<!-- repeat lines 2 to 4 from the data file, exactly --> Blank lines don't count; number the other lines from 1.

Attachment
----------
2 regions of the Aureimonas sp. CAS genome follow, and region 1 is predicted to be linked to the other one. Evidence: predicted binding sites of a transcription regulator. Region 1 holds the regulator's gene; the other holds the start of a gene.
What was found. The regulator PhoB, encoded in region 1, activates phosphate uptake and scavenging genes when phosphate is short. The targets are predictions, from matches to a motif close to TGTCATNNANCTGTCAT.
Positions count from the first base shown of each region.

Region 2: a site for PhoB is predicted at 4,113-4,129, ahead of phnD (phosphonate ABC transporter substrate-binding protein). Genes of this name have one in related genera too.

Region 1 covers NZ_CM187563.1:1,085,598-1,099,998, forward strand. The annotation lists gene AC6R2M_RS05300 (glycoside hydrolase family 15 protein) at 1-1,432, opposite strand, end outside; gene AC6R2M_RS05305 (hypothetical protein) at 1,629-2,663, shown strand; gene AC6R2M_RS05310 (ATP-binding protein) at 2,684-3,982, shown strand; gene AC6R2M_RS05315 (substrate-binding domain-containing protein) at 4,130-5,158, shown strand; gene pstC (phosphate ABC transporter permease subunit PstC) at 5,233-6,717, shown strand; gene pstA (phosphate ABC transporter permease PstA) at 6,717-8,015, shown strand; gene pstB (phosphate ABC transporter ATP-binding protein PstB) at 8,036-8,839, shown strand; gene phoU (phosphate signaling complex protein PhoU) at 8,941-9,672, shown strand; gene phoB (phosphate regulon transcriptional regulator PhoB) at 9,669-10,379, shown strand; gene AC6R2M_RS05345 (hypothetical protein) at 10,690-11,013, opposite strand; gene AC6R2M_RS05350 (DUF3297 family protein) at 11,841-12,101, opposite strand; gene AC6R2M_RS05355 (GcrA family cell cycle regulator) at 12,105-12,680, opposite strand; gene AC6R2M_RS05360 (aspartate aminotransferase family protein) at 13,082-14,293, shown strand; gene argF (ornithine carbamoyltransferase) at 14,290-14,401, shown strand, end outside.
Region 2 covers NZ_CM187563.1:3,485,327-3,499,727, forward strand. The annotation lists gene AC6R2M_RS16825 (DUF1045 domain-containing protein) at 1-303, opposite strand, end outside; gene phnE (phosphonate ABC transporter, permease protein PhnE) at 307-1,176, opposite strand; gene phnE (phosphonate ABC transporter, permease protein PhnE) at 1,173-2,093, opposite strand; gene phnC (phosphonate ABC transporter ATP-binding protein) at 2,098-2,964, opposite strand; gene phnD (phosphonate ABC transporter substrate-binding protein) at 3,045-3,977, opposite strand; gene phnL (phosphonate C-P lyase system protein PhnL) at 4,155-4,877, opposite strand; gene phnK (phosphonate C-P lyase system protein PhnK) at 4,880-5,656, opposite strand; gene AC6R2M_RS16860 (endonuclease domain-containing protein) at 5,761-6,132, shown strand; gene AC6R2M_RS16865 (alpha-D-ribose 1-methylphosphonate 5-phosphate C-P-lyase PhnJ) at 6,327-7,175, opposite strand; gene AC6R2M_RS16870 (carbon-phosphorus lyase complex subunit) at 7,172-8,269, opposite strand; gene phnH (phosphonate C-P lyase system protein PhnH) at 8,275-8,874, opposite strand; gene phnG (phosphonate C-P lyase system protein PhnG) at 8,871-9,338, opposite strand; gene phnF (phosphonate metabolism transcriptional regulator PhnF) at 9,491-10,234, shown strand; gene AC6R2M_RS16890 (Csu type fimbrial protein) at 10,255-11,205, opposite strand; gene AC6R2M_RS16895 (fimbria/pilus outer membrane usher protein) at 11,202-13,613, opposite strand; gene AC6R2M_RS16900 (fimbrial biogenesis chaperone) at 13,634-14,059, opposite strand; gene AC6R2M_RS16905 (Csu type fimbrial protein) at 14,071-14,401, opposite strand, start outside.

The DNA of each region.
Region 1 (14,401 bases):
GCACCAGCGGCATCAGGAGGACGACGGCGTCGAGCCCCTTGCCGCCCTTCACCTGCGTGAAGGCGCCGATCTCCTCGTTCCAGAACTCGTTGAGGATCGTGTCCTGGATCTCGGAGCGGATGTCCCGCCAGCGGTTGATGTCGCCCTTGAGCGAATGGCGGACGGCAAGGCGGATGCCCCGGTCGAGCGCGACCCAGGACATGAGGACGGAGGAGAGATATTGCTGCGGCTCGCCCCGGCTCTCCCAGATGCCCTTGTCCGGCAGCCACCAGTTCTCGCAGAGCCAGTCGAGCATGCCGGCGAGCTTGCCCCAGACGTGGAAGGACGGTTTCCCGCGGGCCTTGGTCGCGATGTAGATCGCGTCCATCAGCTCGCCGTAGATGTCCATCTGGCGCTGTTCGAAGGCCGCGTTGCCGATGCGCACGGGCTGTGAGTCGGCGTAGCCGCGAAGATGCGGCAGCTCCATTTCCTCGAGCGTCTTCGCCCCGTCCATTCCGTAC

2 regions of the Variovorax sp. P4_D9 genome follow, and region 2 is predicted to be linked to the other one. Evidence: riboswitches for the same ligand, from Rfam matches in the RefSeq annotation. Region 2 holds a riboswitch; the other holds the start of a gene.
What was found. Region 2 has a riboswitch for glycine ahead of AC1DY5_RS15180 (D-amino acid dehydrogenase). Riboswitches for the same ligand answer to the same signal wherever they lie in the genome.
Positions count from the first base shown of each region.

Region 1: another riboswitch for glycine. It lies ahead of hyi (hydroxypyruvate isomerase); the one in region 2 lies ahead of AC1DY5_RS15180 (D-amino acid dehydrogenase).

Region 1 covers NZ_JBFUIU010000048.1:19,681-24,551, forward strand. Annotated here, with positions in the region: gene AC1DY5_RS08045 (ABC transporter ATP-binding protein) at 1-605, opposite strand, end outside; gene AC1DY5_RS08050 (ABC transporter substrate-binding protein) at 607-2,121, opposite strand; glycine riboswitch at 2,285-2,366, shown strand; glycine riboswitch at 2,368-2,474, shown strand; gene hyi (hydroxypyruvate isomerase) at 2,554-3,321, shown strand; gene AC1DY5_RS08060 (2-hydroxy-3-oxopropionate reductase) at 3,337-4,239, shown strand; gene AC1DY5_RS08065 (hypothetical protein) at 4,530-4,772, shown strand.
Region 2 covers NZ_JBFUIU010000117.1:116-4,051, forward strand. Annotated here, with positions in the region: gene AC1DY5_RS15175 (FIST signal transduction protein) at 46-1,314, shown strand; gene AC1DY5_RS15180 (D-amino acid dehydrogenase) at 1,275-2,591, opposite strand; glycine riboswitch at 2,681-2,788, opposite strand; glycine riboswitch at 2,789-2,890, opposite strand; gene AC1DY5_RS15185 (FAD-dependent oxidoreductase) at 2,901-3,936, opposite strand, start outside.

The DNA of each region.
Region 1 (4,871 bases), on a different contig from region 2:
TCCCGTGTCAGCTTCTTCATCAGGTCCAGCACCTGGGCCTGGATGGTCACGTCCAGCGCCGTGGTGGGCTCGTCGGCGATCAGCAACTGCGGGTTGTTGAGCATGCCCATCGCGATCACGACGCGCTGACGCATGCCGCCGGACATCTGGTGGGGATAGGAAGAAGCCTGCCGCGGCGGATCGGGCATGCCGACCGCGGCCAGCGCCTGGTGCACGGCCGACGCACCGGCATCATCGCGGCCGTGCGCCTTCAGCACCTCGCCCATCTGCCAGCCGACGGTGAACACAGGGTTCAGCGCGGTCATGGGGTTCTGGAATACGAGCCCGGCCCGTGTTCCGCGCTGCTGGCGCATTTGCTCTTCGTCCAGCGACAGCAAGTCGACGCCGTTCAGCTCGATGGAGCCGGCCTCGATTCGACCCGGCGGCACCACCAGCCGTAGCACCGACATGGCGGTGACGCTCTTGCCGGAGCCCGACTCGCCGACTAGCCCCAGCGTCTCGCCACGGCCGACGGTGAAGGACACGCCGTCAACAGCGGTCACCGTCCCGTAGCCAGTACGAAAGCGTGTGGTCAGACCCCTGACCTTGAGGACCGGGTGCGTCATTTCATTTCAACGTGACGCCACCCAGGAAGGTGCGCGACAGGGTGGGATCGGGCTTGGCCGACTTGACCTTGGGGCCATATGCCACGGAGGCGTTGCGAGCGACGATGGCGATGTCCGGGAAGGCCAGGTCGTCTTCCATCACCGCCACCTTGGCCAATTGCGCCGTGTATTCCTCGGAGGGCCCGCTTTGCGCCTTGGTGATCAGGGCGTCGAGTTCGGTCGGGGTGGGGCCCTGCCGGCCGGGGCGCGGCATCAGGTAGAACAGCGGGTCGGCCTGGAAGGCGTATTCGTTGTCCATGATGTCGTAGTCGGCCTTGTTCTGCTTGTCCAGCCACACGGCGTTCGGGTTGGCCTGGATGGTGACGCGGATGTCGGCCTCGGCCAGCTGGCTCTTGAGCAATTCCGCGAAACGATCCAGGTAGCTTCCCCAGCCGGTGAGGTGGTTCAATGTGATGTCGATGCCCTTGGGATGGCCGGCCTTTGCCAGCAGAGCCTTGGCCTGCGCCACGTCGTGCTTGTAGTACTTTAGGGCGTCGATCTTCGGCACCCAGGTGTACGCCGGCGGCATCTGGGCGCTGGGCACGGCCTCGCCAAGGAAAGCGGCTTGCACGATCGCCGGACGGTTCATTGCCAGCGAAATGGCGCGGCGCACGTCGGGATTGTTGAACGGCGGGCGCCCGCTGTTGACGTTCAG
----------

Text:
What was found. The regulator PhoB, encoded in region 1, activates phosphate uptake and scavenging genes when phosphate is short. The targets are predictions, from matches to a motif close to TGTCATNNANCTGTCAT.
Positions count from the first base shown of each region.

Region 2: a site for PhoB is predicted at 4,113-4,129, ahead of phnD (phosphonate ABC transporter substrate-binding protein). Genes of this name have one in related genera too.